Trick or Treating is important work for young ghosts and ghouls, but cool fall nights can leave everyone chilled to the bone. So why not give the spooks and superheroes a warm welcome this Halloween with a cup of this sweet and spicy herbal brew?

The secret ingredient in this caffeine-free blend is rich black elderberries, which not only add their deep blood red color, but are high in Vitamin C to help scare away winter colds and viruses.  Hawthorn berries have been shown to support heart health and the spices – cinnamon, ginger, clove, star anise, and nutmeg warm and aid good digestion, a bonus with all that Halloween candy.

To create a good strong witchy brew, decoct the herbs by adding them to cold water and slowly heating to boiling point. Turn down the heat and cover for a slow simmer until the berries soften and the spices release their aroma and flavor.


  • 5 Tablespoons dried elderberries
  • 3 Tablespoons dried hawthorn berries
  • 2 cloves
  • 1 cinnamon stick snapped in half (+ 1 more per serving  – optional)
  • ½” piece of chopped fresh root ginger (or ¼ t dried, ground)
  • 1 star anise (optional)
  • Zest of half an orange
  • 5 Cups water
  • Grating of nutmeg
  • Orange and Lemon slices to garnish
  • Honey to taste (optional)


  1. Place everything except the orange and lemon slices into your cauldron (or a large pot works well too).
  2. As soon as the brew starts to bubble, turn down the heat and cover with a tight fitting lid.
  3. Gently simmer for 10-15 minutes, until the berries soften and the spices release their aroma.
  4. Using a potato masher or fork, squash down the berries to extract all their juicy flavor.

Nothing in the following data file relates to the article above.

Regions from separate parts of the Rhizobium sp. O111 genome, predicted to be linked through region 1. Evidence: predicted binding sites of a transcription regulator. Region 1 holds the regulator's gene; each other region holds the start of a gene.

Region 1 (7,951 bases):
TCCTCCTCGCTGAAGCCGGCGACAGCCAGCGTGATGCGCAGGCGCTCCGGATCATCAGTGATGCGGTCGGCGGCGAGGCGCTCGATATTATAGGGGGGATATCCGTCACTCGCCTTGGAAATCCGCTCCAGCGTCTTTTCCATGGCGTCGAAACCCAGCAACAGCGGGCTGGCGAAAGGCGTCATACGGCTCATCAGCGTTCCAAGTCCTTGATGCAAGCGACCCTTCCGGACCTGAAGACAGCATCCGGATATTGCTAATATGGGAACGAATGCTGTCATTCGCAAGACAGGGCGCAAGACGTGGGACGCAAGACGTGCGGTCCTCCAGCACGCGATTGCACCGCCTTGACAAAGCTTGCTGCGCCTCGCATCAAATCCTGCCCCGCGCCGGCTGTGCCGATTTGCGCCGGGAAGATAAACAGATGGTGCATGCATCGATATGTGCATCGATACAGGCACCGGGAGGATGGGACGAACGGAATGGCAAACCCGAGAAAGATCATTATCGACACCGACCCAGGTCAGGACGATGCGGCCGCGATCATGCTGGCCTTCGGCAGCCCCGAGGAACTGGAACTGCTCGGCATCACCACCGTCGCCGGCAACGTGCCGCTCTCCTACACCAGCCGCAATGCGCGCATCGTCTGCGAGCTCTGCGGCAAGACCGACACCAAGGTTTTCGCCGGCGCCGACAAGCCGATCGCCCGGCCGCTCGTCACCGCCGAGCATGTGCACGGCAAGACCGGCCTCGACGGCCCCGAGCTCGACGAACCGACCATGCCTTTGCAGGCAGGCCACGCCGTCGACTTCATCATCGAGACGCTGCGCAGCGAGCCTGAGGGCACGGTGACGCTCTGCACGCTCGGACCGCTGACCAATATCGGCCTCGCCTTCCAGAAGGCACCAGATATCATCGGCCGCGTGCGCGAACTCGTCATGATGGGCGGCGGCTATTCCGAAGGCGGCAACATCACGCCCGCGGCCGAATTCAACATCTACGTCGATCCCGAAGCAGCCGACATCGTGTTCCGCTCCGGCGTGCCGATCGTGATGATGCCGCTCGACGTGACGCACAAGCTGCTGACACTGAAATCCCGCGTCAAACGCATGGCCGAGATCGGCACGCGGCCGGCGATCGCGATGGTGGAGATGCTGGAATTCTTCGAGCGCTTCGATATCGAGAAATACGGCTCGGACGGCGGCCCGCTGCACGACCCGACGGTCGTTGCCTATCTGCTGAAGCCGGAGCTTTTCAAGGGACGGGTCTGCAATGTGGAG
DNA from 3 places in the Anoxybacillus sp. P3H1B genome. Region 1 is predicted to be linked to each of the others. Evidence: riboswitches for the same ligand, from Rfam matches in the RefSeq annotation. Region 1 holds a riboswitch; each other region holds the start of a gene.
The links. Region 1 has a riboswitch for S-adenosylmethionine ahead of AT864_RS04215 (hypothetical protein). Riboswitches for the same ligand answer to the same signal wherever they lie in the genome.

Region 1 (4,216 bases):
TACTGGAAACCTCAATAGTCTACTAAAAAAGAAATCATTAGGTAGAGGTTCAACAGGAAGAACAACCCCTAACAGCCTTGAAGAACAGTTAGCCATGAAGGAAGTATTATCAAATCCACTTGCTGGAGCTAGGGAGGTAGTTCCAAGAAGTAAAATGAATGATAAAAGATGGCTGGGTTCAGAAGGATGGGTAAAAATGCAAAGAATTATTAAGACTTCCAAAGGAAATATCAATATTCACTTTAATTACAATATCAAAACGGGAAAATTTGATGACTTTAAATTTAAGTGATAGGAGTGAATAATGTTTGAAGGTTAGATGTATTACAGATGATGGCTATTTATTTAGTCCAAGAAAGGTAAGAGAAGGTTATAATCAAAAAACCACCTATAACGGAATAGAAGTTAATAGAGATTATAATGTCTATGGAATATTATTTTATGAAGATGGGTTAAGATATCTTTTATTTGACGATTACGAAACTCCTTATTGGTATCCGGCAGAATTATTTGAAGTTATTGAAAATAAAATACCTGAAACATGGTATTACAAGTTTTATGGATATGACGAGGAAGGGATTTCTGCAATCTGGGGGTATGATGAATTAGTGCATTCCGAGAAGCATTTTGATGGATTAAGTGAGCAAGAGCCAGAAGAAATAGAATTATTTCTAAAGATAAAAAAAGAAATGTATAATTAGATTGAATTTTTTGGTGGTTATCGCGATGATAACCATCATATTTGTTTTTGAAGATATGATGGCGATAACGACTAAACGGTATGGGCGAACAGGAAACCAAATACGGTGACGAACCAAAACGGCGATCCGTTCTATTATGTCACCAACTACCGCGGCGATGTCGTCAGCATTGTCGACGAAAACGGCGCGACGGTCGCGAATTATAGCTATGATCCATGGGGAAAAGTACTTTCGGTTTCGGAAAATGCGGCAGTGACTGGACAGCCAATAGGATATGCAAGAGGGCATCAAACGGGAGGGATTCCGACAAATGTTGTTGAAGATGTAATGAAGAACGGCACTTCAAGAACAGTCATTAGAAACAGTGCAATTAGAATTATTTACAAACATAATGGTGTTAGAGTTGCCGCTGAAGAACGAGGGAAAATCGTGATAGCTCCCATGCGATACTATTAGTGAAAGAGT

5. Strain and add honey if liked.

Makes 4 cups.

Serve in your spookiest cups or heat-proof glasses garnished with orange and lemon slices and pop in a cinnamon stick to stir.

I find the natural sweetness of the berries and cinnamon are enough for me, but feel free to add more or less honey according to taste. If you’re serving adults, add a slug of dark rum for a delicious warm autumn cocktail.

This recipe can also be adapted to make a delicious honey syrup cordial which keeps in the refrigerator for up to two weeks. Simply leave off the lid at stage 2 and continue simmering until the liquid has reduced by about half. Squash and strain as above, then measure how much liquid you have and, while it’s still hot, add an equal volume of honey. Stir until all the honey has dissolved (you may need to briefly reheat) then bottle in a clean and sterilized glass bottle. Keep it in the refrigerator and serve by diluting 1 part syrup to 4 parts still or sparkling water. Or use hot water to for an instant warming, spicy tea.

Writer Paula Grainger is a highly regarded British Medical Herbalist. After graduating with first-class honors from The University Of Westminster, she created Lemon Balm, a popular Herbal Apothecary and Clinic in London’s Camden Town. She has worked with people of all ages using herbs to enhance their health and wellness and has a wealth of experience in communicating the power of plants through her workshops and writing. In 2011 she moved with her husband (the novelist Michael Marshall Smith) and their young son to Santa Cruz, California where, when she is not growing herbs or making herbal preparations, she continues to share her love and expertise of plant medicine with people on both sides of the Atlantic. Her first book INFUSE (co-written with Karen Sullivan) was published in Spring 2016.

For educational purposes only. This information has not been evaluated by the Food and Drug Administration. This information is not intended to diagnose, treat, cure, or prevent any disease, or to sell any product.